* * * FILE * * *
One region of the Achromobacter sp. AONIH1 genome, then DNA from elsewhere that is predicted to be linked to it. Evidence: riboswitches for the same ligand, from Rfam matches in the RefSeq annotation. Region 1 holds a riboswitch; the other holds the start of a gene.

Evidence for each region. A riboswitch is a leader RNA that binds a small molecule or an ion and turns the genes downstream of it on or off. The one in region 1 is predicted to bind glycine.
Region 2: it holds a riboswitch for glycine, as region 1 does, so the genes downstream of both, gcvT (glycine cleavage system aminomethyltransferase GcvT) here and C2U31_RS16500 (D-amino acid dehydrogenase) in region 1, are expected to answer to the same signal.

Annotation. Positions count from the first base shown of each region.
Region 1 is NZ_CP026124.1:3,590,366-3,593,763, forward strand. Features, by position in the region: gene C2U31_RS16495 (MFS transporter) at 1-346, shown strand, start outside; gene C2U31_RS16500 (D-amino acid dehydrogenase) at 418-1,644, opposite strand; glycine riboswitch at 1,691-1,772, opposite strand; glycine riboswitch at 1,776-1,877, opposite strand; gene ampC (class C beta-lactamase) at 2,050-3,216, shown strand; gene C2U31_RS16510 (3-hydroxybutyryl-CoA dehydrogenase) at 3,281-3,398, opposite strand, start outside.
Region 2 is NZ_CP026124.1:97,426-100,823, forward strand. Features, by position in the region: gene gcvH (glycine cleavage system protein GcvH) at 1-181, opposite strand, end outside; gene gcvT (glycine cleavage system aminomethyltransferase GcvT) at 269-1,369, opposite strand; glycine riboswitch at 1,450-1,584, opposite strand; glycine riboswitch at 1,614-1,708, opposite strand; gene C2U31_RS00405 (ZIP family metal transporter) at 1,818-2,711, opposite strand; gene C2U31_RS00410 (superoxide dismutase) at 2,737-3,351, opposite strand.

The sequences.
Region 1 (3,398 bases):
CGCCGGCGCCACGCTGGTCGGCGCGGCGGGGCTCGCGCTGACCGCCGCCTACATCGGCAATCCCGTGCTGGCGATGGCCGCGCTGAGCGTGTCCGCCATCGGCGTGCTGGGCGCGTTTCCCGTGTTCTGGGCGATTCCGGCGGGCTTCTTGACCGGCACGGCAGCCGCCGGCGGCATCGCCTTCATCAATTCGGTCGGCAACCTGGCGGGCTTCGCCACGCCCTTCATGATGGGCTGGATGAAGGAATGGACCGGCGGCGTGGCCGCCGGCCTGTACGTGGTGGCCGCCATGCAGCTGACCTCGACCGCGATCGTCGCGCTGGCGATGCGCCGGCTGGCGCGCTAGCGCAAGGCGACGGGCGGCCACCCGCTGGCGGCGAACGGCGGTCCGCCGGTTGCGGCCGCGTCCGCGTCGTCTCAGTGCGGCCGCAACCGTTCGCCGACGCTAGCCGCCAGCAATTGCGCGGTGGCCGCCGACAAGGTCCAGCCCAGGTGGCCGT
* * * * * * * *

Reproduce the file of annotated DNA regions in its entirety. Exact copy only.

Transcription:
One region of the Achromobacter sp. AONIH1 genome, then DNA from elsewhere that is predicted to be linked to it. Evidence: riboswitches for the same ligand, from Rfam matches in the RefSeq annotation. Region 1 holds a riboswitch; the other holds the start of a gene.

Evidence for each region. A riboswitch is a leader RNA that binds a small molecule or an ion and turns the genes downstream of it on or off. The one in region 1 is predicted to bind glycine.
Region 2: it holds a riboswitch for glycine, as region 1 does, so the genes downstream of both, gcvT (glycine cleavage system aminomethyltransferase GcvT) here and C2U31_RS16500 (D-amino acid dehydrogenase) in region 1, are expected to answer to the same signal.

Annotation. Positions count from the first base shown of each region.
Region 1 is NZ_CP026124.1:3,590,366-3,593,763, forward strand. Features, by position in the region: gene C2U31_RS16495 (MFS transporter) at 1-346, shown strand, start outside; gene C2U31_RS16500 (D-amino acid dehydrogenase) at 418-1,644, opposite strand; glycine riboswitch at 1,691-1,772, opposite strand; glycine riboswitch at 1,776-1,877, opposite strand; gene ampC (class C beta-lactamase) at 2,050-3,216, shown strand; gene C2U31_RS16510 (3-hydroxybutyryl-CoA dehydrogenase) at 3,281-3,398, opposite strand, start outside.
Region 2 is NZ_CP026124.1:97,426-100,823, forward strand. Features, by position in the region: gene gcvH (glycine cleavage system protein GcvH) at 1-181, opposite strand, end outside; gene gcvT (glycine cleavage system aminomethyltransferase GcvT) at 269-1,369, opposite strand; glycine riboswitch at 1,450-1,584, opposite strand; glycine riboswitch at 1,614-1,708, opposite strand; gene C2U31_RS00405 (ZIP family metal transporter) at 1,818-2,711, opposite strand; gene C2U31_RS00410 (superoxide dismutase) at 2,737-3,351, opposite strand.

The sequences.
Region 1 (3,398 bases):
CGCCGGCGCCACGCTGGTCGGCGCGGCGGGGCTCGCGCTGACCGCCGCCTACATCGGCAATCCCGTGCTGGCGATGGCCGCGCTGAGCGTGTCCGCCATCGGCGTGCTGGGCGCGTTTCCCGTGTTCTGGGCGATTCCGGCGGGCTTCTTGACCGGCACGGCAGCCGCCGGCGGCATCGCCTTCATCAATTCGGTCGGCAACCTGGCGGGCTTCGCCACGCCCTTCATGATGGGCTGGATGAAGGAATGGACCGGCGGCGTGGCCGCCGGCCTGTACGTGGTGGCCGCCATGCAGCTGACCTCGACCGCGATCGTCGCGCTGGCGATGCGCCGGCTGGCGCGCTAGCGCAAGGCGACGGGCGGCCACCCGCTGGCGGCGAACGGCGGTCCGCCGGTTGCGGCCGCGTCCGCGTCGTCTCAGTGCGGCCGCAACCGTTCGCCGACGCTAGCCGCCAGCAATTGCGCGGTGGCCGCCGACAAGGTCCAGCCCAGGTGGCCGT